Construction Specifications Canada awards first-ever scholarship of excellence

Ontario Construction News staff writer

Aliya Hirji recently received the inaugural Construction Specifications Canada (CSC) scholarship of excellence.

A third-year construction management student from Toronto’s George Brown College has been presented the inaugural Construction Specifications Canada (CSC) scholarship of excellence.

Aliya Hirji received the honour, which includes a $2,500 prize. Hirji, who also completed an honours degree in architectural technology last year, says her diverse background and exposure to multiple design methods are among her greatest assets for working in the industry.

“I strongly believe I have thrived as a young architect,” she tells Construction Canada. “As a student bridging the world of architecture and construction, my vision is to bring change to the industry as a young, innovative, and highly skilled woman with a great eye for design.

“Receiving this scholarship not only acts as a strong motivation but validates my efforts and spur on to greater success,” she adds.

Likewise, CSC sees the scholarship as an opportunity to support institutions of education, as well as encourage students to learn more about the association and the career opportunities available to them.

“One of our mandates is to educate, and what better way to do that than encourage students by awarding a scholarship?” said Kimberly Tompkins, CSC president.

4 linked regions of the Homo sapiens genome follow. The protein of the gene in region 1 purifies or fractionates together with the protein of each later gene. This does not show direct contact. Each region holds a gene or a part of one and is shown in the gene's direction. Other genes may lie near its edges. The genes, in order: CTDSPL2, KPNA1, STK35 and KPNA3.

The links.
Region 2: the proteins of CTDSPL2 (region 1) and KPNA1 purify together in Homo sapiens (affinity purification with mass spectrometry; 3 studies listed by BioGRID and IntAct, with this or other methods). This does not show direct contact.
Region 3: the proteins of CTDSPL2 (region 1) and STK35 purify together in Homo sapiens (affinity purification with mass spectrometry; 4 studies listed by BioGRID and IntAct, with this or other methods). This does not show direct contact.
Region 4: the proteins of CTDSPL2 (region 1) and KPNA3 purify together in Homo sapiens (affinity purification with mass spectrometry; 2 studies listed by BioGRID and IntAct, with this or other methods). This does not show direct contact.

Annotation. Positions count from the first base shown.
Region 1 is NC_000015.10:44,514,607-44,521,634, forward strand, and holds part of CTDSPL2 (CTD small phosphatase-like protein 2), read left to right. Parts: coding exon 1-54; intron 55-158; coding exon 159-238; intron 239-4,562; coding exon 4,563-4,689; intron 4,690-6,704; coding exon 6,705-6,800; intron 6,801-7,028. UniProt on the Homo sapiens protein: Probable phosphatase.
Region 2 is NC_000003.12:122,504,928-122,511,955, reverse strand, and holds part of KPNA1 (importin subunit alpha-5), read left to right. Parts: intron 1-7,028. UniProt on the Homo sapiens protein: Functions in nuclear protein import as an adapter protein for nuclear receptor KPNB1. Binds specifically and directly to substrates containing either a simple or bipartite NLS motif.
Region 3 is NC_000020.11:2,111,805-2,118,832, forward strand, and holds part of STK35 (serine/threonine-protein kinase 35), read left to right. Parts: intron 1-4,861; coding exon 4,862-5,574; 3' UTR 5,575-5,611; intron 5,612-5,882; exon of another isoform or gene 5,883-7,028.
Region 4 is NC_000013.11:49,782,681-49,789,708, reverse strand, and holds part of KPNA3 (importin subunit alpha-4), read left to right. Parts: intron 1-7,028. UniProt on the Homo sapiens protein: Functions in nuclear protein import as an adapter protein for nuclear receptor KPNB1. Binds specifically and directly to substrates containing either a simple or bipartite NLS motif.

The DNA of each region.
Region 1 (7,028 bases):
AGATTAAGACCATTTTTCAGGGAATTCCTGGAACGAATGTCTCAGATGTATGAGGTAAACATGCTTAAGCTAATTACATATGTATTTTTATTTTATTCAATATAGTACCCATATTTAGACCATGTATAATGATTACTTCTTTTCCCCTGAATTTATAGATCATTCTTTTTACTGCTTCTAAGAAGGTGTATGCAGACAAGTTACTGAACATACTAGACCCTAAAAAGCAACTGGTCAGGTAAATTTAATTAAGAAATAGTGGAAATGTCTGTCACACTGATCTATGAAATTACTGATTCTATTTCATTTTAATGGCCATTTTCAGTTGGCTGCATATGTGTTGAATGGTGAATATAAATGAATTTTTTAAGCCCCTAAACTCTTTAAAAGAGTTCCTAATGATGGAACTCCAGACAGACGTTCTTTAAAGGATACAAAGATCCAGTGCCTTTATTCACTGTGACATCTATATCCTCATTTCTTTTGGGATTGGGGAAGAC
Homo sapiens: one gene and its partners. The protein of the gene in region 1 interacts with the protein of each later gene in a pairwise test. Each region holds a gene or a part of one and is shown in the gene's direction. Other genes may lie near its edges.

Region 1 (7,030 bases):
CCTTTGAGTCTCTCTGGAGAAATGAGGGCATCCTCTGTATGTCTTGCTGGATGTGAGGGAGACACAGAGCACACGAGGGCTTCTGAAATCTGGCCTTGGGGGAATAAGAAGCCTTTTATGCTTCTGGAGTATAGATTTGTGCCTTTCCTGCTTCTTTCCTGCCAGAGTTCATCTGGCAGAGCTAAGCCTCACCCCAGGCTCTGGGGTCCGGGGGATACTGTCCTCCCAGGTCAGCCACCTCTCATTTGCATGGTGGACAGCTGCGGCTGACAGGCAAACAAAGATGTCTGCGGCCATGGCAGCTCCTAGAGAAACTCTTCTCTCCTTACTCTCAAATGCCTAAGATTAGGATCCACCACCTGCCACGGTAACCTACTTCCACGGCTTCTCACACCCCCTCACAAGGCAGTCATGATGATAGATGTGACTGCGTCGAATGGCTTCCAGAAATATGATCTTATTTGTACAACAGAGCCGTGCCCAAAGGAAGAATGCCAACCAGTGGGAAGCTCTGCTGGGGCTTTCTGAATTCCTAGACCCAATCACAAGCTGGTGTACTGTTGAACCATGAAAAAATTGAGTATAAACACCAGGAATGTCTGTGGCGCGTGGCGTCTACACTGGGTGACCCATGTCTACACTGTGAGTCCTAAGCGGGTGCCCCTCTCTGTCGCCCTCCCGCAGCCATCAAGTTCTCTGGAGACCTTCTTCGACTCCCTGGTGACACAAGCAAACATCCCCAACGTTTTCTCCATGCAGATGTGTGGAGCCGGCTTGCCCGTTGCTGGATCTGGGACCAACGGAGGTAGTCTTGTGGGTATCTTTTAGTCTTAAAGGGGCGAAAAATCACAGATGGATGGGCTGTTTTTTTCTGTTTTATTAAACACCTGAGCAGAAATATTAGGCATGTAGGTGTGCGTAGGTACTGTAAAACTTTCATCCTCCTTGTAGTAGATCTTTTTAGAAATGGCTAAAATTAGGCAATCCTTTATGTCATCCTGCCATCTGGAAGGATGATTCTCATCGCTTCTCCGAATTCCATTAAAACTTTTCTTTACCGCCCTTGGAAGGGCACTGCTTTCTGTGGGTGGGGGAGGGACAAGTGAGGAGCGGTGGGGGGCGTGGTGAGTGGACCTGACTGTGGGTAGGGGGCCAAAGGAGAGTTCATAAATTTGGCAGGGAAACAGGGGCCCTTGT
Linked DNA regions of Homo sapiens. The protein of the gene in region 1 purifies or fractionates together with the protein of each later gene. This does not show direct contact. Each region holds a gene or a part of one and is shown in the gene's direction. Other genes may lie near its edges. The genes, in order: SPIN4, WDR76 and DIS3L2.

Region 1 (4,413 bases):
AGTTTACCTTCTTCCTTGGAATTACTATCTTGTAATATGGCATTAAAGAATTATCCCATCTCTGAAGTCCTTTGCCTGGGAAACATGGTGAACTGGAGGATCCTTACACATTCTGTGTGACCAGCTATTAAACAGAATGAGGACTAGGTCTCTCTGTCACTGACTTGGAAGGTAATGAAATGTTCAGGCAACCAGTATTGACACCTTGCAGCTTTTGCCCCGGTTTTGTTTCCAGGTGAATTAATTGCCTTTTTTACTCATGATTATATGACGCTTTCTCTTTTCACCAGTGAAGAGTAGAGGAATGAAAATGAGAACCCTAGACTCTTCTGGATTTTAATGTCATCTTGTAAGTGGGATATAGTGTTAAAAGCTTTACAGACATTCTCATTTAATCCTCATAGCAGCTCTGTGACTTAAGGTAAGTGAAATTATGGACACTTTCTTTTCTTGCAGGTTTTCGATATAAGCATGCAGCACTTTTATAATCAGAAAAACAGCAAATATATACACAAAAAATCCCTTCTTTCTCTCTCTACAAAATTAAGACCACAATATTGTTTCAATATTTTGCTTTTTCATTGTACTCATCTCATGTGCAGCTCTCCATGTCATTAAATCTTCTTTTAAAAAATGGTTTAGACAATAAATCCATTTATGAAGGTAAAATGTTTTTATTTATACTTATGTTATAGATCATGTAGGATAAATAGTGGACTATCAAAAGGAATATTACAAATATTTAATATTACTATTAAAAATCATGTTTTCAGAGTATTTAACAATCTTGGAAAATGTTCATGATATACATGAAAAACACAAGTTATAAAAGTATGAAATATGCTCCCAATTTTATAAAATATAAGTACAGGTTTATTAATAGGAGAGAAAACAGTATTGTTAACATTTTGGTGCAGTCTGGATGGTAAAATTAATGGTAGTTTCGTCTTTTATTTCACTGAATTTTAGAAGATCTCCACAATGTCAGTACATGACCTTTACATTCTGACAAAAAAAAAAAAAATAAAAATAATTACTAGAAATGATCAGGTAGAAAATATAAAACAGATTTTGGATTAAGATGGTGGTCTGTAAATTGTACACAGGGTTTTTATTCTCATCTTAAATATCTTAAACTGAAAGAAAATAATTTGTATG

“There is a shortage of specification writers across the country, with more and more of our RSW and CSP members retiring each year,” she said. “We hope both in-class teaching, and the scholarship opportunity, raises awareness of the careers available to technical writers, and not just architectural technologists.”

Aliya grew up in Tanzania and arrived in Canada alone and facing a new school and a whole new system. She says the cultural shock was by far the greatest challenge she faced.

“Previously, the only construction materials I was exposed to were concrete and steel, which are used most often in Tanzania,” she said. “I found myself overwhelmed with the different methods of deployment in Canada and often lagged in understanding the science behind them. However, this sparked a drive in me to rise to the challenge.”

Her career goal is to “be at forefront of the industry” and create a lasting legacy.

“The field of construction is very male dominated; therefore, I aspire to be a role model to all the women out there who think they have no chance to succeed in the industry,” she said.


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